A New Beginning

If it is late fall, and you hang out with me long enough, you are bound to hear me wax eloquent on why I think the Church gets Christmas wrong.  It is the one time that the story of Jesus still plays a practical role in secular society and instead of embracing the ever expanding Christmas season, we bitch and moan that “it isn’t Christmas yet” or “whatever happened to Advent” or “Christmas is 12 days, starting on December 25th.”  It is no wonder we’re drifting into irrelevance, even when we still have a voice, we sound like whiny children.  My suggestion is to forego four weeks in the interminable Season after Pentecost and start Advent on All Saints’ Day.  Christmas then can begin on the Sunday after Thanksgiving (in America) and run through The Epiphany.  Throughout its history, the Church has used secular calendars to develop its seasons, and I can’t for the life of me understand why we don’t do that here.

As usual, I’ve flung myself down a rabbit hole, but my point is that while Advent is important, it is only because it points us to the new beginning that is Christmas.  And so, as we come to the end of the Pentecost Death March, we find ourselves preparing for a new beginning by embracing the end.  The Sunday before Christ the King is always an eschatological day.  The lessons point us toward the end, so that we can be prepared for what new thing is to come.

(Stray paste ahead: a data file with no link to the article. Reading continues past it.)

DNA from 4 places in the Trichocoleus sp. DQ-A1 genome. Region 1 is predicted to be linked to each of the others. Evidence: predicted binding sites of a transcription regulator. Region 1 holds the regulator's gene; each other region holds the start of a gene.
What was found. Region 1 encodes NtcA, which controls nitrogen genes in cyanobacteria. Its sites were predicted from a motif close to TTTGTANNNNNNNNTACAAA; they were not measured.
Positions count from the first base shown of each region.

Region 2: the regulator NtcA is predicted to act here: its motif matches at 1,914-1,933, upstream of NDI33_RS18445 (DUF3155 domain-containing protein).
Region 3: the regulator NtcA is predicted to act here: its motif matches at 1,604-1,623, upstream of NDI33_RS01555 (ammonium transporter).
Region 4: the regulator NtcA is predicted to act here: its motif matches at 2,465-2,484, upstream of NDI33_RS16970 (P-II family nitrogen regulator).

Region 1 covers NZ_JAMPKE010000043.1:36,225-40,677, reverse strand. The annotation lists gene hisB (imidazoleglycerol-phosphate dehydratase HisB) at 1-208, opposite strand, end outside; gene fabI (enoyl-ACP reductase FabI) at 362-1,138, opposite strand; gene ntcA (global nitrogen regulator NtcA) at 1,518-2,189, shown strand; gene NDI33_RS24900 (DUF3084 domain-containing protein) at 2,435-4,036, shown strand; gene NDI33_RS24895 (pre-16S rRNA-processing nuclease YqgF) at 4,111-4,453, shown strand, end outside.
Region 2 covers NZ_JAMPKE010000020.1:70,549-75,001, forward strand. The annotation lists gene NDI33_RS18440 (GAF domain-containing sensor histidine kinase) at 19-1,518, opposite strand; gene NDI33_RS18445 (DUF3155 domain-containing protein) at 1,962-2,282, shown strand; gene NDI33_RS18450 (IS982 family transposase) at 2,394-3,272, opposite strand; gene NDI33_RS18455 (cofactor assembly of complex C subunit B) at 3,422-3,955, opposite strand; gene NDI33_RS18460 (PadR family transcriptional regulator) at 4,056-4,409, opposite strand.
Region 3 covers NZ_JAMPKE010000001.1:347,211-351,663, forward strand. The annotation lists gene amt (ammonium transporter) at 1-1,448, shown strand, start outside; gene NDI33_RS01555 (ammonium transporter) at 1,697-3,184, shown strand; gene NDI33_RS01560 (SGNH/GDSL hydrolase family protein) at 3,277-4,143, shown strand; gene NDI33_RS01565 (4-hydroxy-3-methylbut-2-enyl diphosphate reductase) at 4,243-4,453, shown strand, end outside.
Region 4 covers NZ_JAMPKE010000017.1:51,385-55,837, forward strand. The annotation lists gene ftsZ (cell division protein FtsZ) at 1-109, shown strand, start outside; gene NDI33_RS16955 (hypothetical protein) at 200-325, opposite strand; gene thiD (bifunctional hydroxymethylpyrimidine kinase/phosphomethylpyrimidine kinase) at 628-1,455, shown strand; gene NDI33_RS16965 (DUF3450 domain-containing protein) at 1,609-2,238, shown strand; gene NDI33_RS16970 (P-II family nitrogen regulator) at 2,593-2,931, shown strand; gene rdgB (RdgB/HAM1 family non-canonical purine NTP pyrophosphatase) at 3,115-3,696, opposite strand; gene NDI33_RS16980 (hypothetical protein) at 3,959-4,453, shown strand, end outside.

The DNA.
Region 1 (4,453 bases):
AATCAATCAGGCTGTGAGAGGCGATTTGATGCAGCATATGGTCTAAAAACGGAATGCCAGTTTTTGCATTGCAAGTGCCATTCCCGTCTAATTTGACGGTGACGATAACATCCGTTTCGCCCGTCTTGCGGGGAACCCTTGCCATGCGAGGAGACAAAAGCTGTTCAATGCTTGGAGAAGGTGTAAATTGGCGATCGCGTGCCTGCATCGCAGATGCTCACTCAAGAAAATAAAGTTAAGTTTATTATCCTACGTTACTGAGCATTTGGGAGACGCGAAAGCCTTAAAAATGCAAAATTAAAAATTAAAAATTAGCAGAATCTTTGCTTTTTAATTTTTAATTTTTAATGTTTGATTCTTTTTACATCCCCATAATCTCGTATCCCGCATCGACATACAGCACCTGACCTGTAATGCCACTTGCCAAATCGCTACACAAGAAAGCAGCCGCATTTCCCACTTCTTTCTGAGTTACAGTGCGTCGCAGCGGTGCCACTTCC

I’m not 100% sure what the Imaginary Foundation is or does, but I think this bit of artwork is spot on as a representation of what the transition from Pentecost to Advent is supposed to be about.  As we hear the lesson from Luke about the destruction of the Temple, as we sing Jack Noble White’s setting of Canticle 9

We look to the future culmination of all things in hope for resurrection, new life, and joy.

I used to think that these final lessons in Pentecost were a buzz kill, but now I’m convinced that they help put the story into context.  These apocalyptic texts show us the end so that we can understand the beginning.  I’m really starting to like that.  I just wish we had them a month earlier.

Advertisements

2 thoughts on “A New Beginning

  1. Couldn’t agree more! The church I grew up in pretty much did this as it was the UCC ( although shopping madness truly began the day after Thanksgiving back then). I don’t think it warped me or made me a hedonist – don’t consult Fr. Matt on that however! I also have come to appreciate the insight that I received at St. Thomas about Advent. Oh and if I hear Drummer Boy onemore time, I may totally loose the spirit.

  2. Pingback: I might like Lent this year « Draughting Theology

Leave a Reply

Fill in your details below or click an icon to log in:

WordPress.com Logo

You are commenting using your WordPress.com account. Log Out / Change )

Twitter picture

You are commenting using your Twitter account. Log Out / Change )

Facebook photo

You are commenting using your Facebook account. Log Out / Change )

Google+ photo

You are commenting using your Google+ account. Log Out / Change )

Connecting to %s